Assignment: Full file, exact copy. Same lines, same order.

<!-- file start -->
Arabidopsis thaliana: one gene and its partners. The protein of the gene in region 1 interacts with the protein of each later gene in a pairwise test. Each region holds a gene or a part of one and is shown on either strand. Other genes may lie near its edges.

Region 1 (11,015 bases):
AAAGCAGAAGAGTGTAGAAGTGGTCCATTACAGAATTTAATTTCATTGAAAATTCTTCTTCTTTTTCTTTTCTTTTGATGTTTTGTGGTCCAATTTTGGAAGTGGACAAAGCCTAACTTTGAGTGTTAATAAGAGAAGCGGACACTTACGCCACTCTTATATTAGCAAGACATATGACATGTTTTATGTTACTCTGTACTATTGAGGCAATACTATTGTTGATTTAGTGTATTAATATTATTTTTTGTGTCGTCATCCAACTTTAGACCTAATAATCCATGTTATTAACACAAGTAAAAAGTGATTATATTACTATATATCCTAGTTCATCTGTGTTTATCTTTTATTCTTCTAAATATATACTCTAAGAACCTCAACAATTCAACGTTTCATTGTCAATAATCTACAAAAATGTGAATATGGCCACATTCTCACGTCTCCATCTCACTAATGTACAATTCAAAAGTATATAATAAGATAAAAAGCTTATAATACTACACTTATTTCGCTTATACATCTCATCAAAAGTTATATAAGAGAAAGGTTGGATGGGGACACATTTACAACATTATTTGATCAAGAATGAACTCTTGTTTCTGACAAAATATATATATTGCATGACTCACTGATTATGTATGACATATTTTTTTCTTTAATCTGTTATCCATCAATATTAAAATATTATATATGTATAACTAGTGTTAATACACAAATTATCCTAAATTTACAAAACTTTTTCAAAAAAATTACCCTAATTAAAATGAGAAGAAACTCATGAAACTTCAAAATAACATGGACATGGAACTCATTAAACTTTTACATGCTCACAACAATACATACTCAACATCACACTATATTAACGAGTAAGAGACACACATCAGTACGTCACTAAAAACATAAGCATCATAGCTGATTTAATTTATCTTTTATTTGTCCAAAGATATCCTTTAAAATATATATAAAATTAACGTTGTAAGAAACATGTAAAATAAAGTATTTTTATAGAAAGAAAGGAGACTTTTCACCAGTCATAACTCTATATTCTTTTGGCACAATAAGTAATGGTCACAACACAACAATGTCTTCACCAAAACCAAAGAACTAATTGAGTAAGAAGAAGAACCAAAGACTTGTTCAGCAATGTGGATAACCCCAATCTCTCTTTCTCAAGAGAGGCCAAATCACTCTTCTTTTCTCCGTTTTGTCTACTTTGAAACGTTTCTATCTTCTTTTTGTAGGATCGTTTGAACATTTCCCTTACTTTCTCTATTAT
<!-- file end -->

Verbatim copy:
Arabidopsis thaliana: one gene and its partners. The protein of the gene in region 1 interacts with the protein of each later gene in a pairwise test. Each region holds a gene or a part of one and is shown on either strand. Other genes may lie near its edges.

Region 1 (11,015 bases):
AAAGCAGAAGAGTGTAGAAGTGGTCCATTACAGAATTTAATTTCATTGAAAATTCTTCTTCTTTTTCTTTTCTTTTGATGTTTTGTGGTCCAATTTTGGAAGTGGACAAAGCCTAACTTTGAGTGTTAATAAGAGAAGCGGACACTTACGCCACTCTTATATTAGCAAGACATATGACATGTTTTATGTTACTCTGTACTATTGAGGCAATACTATTGTTGATTTAGTGTATTAATATTATTTTTTGTGTCGTCATCCAACTTTAGACCTAATAATCCATGTTATTAACACAAGTAAAAAGTGATTATATTACTATATATCCTAGTTCATCTGTGTTTATCTTTTATTCTTCTAAATATATACTCTAAGAACCTCAACAATTCAACGTTTCATTGTCAATAATCTACAAAAATGTGAATATGGCCACATTCTCACGTCTCCATCTCACTAATGTACAATTCAAAAGTATATAATAAGATAAAAAGCTTATAATACTACACTTATTTCGCTTATACATCTCATCAAAAGTTATATAAGAGAAAGGTTGGATGGGGACACATTTACAACATTATTTGATCAAGAATGAACTCTTGTTTCTGACAAAATATATATATTGCATGACTCACTGATTATGTATGACATATTTTTTTCTTTAATCTGTTATCCATCAATATTAAAATATTATATATGTATAACTAGTGTTAATACACAAATTATCCTAAATTTACAAAACTTTTTCAAAAAAATTACCCTAATTAAAATGAGAAGAAACTCATGAAACTTCAAAATAACATGGACATGGAACTCATTAAACTTTTACATGCTCACAACAATACATACTCAACATCACACTATATTAACGAGTAAGAGACACACATCAGTACGTCACTAAAAACATAAGCATCATAGCTGATTTAATTTATCTTTTATTTGTCCAAAGATATCCTTTAAAATATATATAAAATTAACGTTGTAAGAAACATGTAAAATAAAGTATTTTTATAGAAAGAAAGGAGACTTTTCACCAGTCATAACTCTATATTCTTTTGGCACAATAAGTAATGGTCACAACACAACAATGTCTTCACCAAAACCAAAGAACTAATTGAGTAAGAAGAAGAACCAAAGACTTGTTCAGCAATGTGGATAACCCCAATCTCTCTTTCTCAAGAGAGGCCAAATCACTCTTCTTTTCTCCGTTTTGTCTACTTTGAAACGTTTCTATCTTCTTTTTGTAGGATCGTTTGAACATTTCCCTTACTTTCTCTATTAT